As a rule, all C# and other .NET users think that "assembly" is a word invented by Microsoft for their lovely .NET.

So, they persistently tag their questions with tag. I have been editing several hundreds of them, and it seems it will never end.

And what is worst - in the tag description, there is a warning, but maybe because it is at the end of the text, no one actually read it. Or even worse, they see the known words ".NET" and "C#" and not reading the remaining, put it in the question.

So, isn't it possible to set some kind of warning that to pop when such unbelievable combination of together with tags has been selected.

Another (easier) solution is to edit the description of tag and make the warning message to use big, bold and red letters: "Highly incompatible with .NET and C#!"

What can be the proper solution?

Addendum 1: As @Wooble suggested in the comments, the problem is possibly wider than I thought and there are other sets of incompatible tags. IMO, this means that some general solution is desirable - detection of such pairs and output of a warning message.

Notice that in some rare cases, there are questions that are properly tagged with such combinations - for example a question that asks about .NET compilation issues and refers to the disassembled code.

  • maybe propose a new tag like project-assembly ?
    – user221081
    Oct 25 '13 at 11:25
  • @mehow - new tag for what?
    – johnfound
    Oct 25 '13 at 11:26
  • 5
    I don't believe that anyone ever reads any of the tag descriptions when adding tags. I doubt making it bold and red would change that.
    – Wooble
    Oct 25 '13 at 11:27
  • @johnfound In C# and .NET DLLs are called "Assemblies". There are even classes and namespaces in the .NET framework named "Assembly" Oct 25 '13 at 11:28
  • @Wooble - well, I read them.
    – johnfound
    Oct 25 '13 at 11:29
  • 5
    This calls for a .net-assembly tag Oct 25 '13 at 11:29
  • @Spontifixus: I think he knows that. Oct 25 '13 at 11:29
  • 2
    @Jan Dvorak: Which is explicitly recommended in the [assembly] wiki already (albeit with the . in .net). Oct 25 '13 at 11:29
  • 1
    @Spontifixus - there is .net-assembly for these assemblies.
    – johnfound
    Oct 25 '13 at 11:29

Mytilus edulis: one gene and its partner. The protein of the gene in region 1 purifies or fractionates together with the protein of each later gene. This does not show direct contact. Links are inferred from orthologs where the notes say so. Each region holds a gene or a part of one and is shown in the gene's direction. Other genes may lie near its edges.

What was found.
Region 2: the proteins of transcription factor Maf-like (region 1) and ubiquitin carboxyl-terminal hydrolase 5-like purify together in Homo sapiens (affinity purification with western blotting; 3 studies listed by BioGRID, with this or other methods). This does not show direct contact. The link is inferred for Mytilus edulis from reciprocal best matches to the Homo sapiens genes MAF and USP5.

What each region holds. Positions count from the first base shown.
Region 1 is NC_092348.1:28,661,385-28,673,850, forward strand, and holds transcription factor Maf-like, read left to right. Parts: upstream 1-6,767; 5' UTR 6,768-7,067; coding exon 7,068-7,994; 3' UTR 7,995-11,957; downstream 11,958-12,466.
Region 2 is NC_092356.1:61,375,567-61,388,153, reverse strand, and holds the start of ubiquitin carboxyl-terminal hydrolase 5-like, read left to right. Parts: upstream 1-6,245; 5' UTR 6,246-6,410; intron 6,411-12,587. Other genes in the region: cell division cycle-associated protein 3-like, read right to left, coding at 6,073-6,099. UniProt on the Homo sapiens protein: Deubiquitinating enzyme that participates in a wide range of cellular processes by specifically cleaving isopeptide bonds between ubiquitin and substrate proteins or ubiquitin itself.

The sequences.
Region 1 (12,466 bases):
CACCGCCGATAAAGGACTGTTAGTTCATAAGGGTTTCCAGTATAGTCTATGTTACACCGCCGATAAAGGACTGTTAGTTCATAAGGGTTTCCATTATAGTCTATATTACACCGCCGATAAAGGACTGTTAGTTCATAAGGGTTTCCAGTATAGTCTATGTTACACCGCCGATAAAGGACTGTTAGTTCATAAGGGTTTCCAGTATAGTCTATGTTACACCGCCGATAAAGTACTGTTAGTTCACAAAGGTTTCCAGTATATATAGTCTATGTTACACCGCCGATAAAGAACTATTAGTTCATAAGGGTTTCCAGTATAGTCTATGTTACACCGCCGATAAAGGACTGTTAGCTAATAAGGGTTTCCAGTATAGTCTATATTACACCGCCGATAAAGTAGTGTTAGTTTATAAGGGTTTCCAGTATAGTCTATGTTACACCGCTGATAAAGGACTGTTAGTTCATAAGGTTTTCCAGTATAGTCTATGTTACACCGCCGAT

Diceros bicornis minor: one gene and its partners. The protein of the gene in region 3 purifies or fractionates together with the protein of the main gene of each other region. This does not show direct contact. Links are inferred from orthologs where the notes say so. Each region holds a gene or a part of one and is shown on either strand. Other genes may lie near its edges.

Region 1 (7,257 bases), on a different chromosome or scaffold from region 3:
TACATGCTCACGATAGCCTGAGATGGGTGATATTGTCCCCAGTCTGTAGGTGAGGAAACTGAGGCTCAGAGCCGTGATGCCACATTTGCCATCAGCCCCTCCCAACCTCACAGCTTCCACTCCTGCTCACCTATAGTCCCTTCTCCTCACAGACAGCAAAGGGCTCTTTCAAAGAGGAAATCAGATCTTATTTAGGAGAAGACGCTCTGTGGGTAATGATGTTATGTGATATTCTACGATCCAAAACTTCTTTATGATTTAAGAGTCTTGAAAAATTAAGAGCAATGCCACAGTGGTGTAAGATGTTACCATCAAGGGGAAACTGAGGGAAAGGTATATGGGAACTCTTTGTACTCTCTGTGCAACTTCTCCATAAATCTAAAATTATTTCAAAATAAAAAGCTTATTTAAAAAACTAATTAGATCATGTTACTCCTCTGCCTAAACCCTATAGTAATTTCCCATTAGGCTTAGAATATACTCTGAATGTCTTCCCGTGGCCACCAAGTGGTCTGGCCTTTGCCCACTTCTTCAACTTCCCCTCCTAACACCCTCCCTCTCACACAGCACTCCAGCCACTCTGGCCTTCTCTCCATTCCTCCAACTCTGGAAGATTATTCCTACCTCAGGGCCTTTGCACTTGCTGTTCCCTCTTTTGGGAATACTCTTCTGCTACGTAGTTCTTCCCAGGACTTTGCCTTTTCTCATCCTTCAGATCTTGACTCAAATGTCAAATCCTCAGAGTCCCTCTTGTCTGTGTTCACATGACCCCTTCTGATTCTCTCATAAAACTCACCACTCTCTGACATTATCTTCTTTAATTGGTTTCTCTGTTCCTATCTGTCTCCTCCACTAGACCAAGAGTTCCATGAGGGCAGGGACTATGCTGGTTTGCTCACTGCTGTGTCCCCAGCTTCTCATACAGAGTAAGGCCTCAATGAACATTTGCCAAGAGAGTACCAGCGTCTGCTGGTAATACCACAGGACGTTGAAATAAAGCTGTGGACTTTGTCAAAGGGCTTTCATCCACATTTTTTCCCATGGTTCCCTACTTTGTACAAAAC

• 3
    "As a rule, all C# and other .net users think " I too love blanket assumptions
    – TJennings
    Oct 25 '13 at 11:30
  • 4
    It's not limited to this one case (anything tagged [android] [ar] is almost certainly misusing the [ar] tag and I've probably edited it out of about 100 questions), and a feature that gives an extra warning for some tag combinations would be kind of neat. On the other hand, implementation might be... ugly.
    – Wooble
    Oct 25 '13 at 11:32
  • 1
    @BoltClock'saUnicorn - Why removed feature-request? Wooble even cited another incompatible pair of tags, so there can be wider use of such a feature...
    – johnfound
    Oct 25 '13 at 11:38
  • 5
    in addition to creating .net-assembly as a tag, the other should probably become assembly-language. Otherwise you're in the same situation as metro was. Oct 25 '13 at 11:38
  • 6
    As much as adding a tag for it is the right solution, I don't think it'll actually /fix/ the problem, which isn't so much 'C# and .Net users are dummies' as it's 'People just using whatever tags they think are appropriate without reading them.'
    – TJennings
    Oct 25 '13 at 11:41
  • 1
    There is also an assemblies tag for .NET assemblies (.dll and .exe)
    – Jehof
    Oct 25 '13 at 12:56

The problem is that is perfectly legitimate to use for .NET related questions about .NET assemblies. Asm'ers don't own it; they just used it first. (Side note: I've written a Visual Studio plugin for parsing and syntax colouring assembly language code - if I talk about that I can use any assembly tag I like :).

So the solution is to try and disambiguate it, but if you check you'll find that's already been done. has already been synonymised with , and is in wide use.

TL;DR: you need a tag cleanup, not a crusade against ignorant C#ers who have never heard of assembly language. Tag cleanups are common; don't get too worked up over it.

  • 1
    "Asm'ers don't own it" - exactly what I was thinking. The tags are not meant to provide a scientifically robust taxonomy of questions.
    – JDB
    Oct 25 '13 at 14:06
  • Plenty of tags mean many different things. mvvm used to refer to the pattern used in WPF (.net), but then Knockout came along. We now live in peace and harmony within the same tag. I resent attempts by dicks to evict me from a tag because they're cranky bastards who write obscure code using chisels on granite. To them I say "Good day, sir." I said good day!
    – user1228
    Oct 25 '13 at 17:49

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